Notes from the Field

Curated by Samuel Montagne

The Classroom as a Field: Experimenting with Somatic Practices and their Contribution to the Anthropology of Music and Dance

Christophe Apprill and Sara Le Menestrel

 

How can we approach the sensory dimensions of musical and dance experience as cultural anthropologists? What methodological tools can we use in our empirical research? What does happen when teachers experiment with these tools within the classroom, turning it into a field? (1)

Victims of Globalization? Reactions to Learning the Recorder in Indonesian Music Classes

Many Americans have potent memories of their early years in music classrooms, squeaking out the melodies to patriotic tunes or outdated popular music hits on a plastic recorder. Even as a musician who studies music education as the subject of my Ph.D., most of the particulars of elementary school general music class have faded from my memory.

When Non-Western Music Sounds Psychedelic: Producing Thai Marching Band’s Cover of a Black Sabbath Song

Does Non-Western music sound more familiar under the label of “psychedelic”? Does the label become less efficient once applied outside of the original realm of the 60's California counterculture? While widely used by music critics, it isn’t risky to say that “psychedelic” has become an equivocal term. But equivocal doesn’t mean ineffectual.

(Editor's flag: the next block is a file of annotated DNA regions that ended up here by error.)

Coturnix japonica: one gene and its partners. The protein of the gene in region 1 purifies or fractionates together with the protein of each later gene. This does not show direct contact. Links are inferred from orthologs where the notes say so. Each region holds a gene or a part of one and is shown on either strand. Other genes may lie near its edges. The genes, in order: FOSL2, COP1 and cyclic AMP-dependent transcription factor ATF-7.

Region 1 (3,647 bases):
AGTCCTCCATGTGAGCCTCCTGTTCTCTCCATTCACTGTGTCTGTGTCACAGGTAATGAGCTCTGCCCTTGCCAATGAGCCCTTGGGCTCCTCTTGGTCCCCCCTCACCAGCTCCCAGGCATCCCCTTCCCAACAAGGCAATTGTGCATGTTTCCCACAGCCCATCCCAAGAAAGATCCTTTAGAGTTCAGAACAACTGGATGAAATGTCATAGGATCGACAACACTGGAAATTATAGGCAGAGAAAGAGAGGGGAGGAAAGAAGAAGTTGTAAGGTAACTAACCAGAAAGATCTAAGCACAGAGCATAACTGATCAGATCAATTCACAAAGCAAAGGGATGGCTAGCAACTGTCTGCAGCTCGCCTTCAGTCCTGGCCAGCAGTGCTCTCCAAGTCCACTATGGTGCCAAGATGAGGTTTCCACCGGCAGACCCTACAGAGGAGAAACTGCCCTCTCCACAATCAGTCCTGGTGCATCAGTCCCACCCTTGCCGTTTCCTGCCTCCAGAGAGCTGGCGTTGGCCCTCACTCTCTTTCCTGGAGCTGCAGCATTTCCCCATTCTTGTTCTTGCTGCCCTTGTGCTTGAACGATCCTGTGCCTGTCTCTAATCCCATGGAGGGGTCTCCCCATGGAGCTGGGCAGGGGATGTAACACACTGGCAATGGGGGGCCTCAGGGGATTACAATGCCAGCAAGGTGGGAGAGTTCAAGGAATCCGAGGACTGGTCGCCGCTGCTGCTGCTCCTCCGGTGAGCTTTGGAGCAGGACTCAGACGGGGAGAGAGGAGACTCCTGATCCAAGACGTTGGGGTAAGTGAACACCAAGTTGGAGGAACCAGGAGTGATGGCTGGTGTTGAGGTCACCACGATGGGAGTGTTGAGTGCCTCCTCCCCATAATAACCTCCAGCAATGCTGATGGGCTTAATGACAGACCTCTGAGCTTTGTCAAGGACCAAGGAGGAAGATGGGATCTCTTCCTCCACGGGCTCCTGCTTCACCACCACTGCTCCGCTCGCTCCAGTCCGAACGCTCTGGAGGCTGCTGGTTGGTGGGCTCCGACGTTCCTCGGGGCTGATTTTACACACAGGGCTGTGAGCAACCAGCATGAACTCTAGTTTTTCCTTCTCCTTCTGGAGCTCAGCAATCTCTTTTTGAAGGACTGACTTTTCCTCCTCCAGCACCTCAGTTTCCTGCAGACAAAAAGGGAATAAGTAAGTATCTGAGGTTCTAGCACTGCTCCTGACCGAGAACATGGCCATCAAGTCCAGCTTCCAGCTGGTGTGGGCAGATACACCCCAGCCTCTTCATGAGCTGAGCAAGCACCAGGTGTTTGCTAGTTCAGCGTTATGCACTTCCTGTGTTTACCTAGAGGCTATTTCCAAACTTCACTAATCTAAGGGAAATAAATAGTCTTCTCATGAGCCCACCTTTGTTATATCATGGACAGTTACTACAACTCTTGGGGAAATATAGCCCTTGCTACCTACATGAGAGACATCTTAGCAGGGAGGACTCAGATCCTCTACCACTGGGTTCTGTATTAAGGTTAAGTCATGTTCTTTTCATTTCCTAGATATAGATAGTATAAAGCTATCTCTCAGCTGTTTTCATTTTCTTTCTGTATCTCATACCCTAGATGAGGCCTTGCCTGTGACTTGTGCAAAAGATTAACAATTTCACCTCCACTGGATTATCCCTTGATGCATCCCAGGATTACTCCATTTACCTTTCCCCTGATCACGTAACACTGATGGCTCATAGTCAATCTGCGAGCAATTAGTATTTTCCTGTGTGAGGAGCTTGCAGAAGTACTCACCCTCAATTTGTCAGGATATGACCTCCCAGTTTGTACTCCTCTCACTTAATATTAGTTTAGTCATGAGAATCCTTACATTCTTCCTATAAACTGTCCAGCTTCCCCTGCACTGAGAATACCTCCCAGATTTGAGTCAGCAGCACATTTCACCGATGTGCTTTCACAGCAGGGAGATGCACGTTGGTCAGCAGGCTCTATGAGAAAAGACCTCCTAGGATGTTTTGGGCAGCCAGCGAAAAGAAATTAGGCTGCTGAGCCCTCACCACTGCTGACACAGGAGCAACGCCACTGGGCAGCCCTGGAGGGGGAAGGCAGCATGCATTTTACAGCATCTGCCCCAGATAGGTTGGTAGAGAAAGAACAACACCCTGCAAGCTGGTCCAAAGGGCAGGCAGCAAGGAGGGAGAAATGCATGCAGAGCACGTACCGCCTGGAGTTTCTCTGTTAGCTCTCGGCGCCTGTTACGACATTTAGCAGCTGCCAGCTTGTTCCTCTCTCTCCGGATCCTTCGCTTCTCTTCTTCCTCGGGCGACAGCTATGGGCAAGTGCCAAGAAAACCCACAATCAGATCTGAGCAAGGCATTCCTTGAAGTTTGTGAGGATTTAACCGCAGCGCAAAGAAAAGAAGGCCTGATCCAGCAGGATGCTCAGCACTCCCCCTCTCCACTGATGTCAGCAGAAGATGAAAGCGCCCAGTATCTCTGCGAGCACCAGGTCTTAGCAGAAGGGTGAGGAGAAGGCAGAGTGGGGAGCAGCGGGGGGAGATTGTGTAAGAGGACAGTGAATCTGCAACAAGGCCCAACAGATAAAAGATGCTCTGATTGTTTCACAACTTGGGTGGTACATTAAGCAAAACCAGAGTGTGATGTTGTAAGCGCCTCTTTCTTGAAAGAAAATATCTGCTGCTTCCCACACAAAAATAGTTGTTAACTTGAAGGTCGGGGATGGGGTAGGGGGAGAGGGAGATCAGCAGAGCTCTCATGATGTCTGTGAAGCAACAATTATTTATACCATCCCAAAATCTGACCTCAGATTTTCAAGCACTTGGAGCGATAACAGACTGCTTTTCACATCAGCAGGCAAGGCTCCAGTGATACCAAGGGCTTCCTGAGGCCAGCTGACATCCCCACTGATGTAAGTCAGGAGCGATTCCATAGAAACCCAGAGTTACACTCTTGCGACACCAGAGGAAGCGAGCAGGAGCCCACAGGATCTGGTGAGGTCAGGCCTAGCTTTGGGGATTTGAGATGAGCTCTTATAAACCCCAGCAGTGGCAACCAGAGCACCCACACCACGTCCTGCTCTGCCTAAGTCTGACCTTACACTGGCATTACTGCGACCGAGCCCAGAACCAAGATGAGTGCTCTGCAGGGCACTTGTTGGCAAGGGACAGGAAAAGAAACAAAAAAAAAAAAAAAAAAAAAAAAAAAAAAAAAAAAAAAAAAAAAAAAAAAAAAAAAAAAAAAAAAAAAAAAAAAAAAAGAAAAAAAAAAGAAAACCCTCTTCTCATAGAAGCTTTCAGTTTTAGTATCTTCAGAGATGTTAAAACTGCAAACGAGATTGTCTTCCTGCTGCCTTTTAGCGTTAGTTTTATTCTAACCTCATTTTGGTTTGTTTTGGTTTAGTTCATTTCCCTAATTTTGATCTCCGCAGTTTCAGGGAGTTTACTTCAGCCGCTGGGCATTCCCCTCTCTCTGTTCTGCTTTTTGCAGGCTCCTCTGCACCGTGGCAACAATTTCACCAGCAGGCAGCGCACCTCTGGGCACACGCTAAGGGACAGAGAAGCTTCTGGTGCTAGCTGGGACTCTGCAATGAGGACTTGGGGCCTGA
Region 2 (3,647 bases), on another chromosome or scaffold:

Listening, Hearing, and Improvising in Knoxville, TN: Big Ears Festival 2017

This edition of “Notes from the Field” showcases the incredible number of eclectic musical activities that occurred during the Big Ears Festival in Knoxvill

Experiencing Detroit and Techno Music: An observational account of Movement Festival 2015

“Detroit techno” is a musical category and a paradigm my research deals with. As a matter of fact, I was acquainted with Detroit techno mostly while living in Paris (France), where I study. Fans of this electronic music genre, clubbers and partygoers, may mention their taste through this common category called techno music. At the same time, they mention city names like Berlin or Detroit.

The Vulture Speaks

Early in the process of sorting out who would write what, Alejandro and I agreed that we would not identify exactly where we encountered the badly damaged document that is our starting place for our linked essays. (His essay explains why we decline to do this).

The Thai King Passes, the Music Stops

In October 2016, I went to Thailand to gather sounds through field recording in order to compose a soundscape with sound artist Samuel Gouttenoire. This project was part of Le Festival de l’Imaginaire (Paris), organized by La Maison des Cultures du Monde.

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